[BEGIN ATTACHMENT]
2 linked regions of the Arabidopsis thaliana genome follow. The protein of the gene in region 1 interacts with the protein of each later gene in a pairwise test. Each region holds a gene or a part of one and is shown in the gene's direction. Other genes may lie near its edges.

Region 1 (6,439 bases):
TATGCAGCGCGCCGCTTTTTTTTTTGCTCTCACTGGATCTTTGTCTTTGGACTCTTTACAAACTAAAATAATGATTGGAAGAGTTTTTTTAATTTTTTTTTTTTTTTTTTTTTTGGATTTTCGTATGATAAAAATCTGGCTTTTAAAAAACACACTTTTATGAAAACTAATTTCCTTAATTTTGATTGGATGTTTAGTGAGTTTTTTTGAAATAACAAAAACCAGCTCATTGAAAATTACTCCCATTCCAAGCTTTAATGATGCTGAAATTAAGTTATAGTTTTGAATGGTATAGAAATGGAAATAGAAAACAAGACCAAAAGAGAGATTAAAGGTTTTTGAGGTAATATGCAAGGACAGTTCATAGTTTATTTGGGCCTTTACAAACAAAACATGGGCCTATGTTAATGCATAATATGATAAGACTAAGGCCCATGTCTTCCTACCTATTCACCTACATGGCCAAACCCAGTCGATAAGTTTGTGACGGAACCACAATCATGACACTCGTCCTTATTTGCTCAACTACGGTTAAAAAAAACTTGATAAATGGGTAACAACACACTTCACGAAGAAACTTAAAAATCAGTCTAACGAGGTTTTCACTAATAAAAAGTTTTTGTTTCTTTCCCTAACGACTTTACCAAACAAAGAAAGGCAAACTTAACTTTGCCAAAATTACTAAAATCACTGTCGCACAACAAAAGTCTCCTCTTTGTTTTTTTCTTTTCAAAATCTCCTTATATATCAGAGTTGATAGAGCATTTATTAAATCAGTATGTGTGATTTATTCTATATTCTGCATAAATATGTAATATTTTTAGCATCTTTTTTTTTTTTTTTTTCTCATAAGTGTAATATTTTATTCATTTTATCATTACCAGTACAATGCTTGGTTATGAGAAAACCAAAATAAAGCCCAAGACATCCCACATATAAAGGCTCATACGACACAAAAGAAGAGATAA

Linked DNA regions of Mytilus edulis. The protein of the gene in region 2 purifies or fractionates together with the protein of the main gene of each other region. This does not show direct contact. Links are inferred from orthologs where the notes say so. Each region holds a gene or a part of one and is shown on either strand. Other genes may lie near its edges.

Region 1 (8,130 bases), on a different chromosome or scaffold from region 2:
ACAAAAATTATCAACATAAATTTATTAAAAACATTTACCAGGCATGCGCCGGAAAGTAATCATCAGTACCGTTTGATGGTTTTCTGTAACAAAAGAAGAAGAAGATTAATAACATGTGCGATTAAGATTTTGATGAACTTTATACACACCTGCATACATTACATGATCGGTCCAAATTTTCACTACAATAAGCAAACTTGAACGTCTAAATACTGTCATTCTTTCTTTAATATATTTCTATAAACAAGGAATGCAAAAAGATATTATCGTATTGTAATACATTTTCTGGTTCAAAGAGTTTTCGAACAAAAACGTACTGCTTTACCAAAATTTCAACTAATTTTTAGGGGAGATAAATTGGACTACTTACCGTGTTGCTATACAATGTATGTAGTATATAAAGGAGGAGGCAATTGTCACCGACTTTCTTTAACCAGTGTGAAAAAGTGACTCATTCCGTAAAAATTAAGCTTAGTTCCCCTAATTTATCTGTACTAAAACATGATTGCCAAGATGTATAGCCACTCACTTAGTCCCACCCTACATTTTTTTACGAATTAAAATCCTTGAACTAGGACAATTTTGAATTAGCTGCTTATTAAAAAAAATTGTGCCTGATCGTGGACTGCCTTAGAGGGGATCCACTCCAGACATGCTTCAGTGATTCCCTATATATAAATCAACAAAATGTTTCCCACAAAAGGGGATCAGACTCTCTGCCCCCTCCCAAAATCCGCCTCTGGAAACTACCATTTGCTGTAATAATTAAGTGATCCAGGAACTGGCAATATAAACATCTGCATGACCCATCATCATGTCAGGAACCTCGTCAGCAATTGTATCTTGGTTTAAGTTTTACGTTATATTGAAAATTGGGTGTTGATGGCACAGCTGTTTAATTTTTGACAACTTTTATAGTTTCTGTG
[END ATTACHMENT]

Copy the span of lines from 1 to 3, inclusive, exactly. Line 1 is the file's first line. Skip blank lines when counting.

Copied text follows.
2 linked regions of the Arabidopsis thaliana genome follow. The protein of the gene in region 1 interacts with the protein of each later gene in a pairwise test. Each region holds a gene or a part of one and is shown in the gene's direction. Other genes may lie near its edges.

Region 1 (6,439 bases):
TATGCAGCGCGCCGCTTTTTTTTTTGCTCTCACTGGATCTTTGTCTTTGGACTCTTTACAAACTAAAATAATGATTGGAAGAGTTTTTTTAATTTTTTTTTTTTTTTTTTTTTTGGATTTTCGTATGATAAAAATCTGGCTTTTAAAAAACACACTTTTATGAAAACTAATTTCCTTAATTTTGATTGGATGTTTAGTGAGTTTTTTTGAAATAACAAAAACCAGCTCATTGAAAATTACTCCCATTCCAAGCTTTAATGATGCTGAAATTAAGTTATAGTTTTGAATGGTATAGAAATGGAAATAGAAAACAAGACCAAAAGAGAGATTAAAGGTTTTTGAGGTAATATGCAAGGACAGTTCATAGTTTATTTGGGCCTTTACAAACAAAACATGGGCCTATGTTAATGCATAATATGATAAGACTAAGGCCCATGTCTTCCTACCTATTCACCTACATGGCCAAACCCAGTCGATAAGTTTGTGACGGAACCACAATCATGACACTCGTCCTTATTTGCTCAACTACGGTTAAAAAAAACTTGATAAATGGGTAACAACACACTTCACGAAGAAACTTAAAAATCAGTCTAACGAGGTTTTCACTAATAAAAAGTTTTTGTTTCTTTCCCTAACGACTTTACCAAACAAAGAAAGGCAAACTTAACTTTGCCAAAATTACTAAAATCACTGTCGCACAACAAAAGTCTCCTCTTTGTTTTTTTCTTTTCAAAATCTCCTTATATATCAGAGTTGATAGAGCATTTATTAAATCAGTATGTGTGATTTATTCTATATTCTGCATAAATATGTAATATTTTTAGCATCTTTTTTTTTTTTTTTTTCTCATAAGTGTAATATTTTATTCATTTTATCATTACCAGTACAATGCTTGGTTATGAGAAAACCAAAATAAAGCCCAAGACATCCCACATATAAAGGCTCATACGACACAAAAGAAGAGATAA